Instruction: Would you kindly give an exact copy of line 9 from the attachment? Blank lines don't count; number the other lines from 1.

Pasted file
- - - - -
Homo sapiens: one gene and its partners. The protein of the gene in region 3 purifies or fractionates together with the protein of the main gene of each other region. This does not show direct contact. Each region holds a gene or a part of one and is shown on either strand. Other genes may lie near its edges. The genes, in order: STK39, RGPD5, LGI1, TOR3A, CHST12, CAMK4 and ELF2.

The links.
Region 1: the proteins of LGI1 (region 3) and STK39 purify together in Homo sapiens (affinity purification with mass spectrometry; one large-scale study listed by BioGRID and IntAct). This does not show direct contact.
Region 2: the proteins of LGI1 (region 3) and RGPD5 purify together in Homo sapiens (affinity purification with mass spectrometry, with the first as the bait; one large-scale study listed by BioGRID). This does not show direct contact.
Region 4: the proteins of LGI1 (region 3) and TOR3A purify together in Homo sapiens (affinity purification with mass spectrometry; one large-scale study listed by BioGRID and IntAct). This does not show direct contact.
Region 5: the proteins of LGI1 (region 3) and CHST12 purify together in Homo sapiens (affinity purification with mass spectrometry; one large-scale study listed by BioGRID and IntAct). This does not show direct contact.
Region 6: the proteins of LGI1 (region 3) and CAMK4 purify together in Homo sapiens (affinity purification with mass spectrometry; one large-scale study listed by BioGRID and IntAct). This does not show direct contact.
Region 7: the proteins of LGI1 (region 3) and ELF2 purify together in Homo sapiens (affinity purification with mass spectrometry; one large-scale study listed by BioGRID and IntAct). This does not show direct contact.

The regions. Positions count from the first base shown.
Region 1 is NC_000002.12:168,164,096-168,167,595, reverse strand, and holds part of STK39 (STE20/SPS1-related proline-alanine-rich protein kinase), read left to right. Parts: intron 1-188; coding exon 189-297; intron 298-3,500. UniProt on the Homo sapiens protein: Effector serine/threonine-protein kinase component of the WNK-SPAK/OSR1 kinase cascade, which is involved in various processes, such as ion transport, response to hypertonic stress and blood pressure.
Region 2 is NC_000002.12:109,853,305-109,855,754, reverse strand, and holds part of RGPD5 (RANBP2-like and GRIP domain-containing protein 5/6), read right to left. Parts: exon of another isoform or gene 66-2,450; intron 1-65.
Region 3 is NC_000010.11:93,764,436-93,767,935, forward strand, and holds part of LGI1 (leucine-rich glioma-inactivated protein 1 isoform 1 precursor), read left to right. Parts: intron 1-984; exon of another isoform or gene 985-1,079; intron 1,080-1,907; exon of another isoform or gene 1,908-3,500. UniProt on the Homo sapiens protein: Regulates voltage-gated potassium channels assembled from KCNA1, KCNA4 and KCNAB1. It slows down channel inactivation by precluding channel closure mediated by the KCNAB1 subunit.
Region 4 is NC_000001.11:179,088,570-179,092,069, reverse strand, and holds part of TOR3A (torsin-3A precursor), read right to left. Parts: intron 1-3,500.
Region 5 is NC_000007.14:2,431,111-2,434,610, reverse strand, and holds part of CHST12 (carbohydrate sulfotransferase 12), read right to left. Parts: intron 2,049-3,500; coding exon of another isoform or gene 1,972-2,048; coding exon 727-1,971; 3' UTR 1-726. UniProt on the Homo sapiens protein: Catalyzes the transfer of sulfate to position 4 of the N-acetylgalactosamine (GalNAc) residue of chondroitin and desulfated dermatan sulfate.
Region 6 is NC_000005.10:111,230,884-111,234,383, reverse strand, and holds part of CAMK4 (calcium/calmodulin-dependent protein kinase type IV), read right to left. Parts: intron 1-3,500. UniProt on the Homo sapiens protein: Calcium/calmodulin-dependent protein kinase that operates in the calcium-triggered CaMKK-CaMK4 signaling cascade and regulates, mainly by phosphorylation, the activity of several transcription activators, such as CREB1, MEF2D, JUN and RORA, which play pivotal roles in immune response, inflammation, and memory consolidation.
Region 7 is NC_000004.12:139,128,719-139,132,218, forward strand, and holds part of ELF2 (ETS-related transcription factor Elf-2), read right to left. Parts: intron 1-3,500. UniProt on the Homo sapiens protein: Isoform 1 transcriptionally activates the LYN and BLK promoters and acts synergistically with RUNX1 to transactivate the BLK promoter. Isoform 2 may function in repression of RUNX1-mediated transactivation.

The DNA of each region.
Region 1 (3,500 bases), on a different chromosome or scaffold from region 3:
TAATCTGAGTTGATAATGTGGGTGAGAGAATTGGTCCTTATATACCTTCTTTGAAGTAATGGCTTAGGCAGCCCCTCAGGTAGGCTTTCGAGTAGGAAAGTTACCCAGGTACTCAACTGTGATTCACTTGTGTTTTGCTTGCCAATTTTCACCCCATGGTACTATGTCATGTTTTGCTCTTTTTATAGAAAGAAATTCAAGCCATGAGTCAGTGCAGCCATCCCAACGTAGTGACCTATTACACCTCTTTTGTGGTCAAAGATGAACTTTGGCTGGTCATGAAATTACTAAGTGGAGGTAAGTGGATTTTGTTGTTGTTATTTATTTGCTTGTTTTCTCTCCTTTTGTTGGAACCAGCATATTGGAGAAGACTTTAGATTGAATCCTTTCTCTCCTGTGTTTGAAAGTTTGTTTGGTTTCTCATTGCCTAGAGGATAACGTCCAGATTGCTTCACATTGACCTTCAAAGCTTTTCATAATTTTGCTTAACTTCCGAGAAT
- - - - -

The regions. Positions count from the first base shown.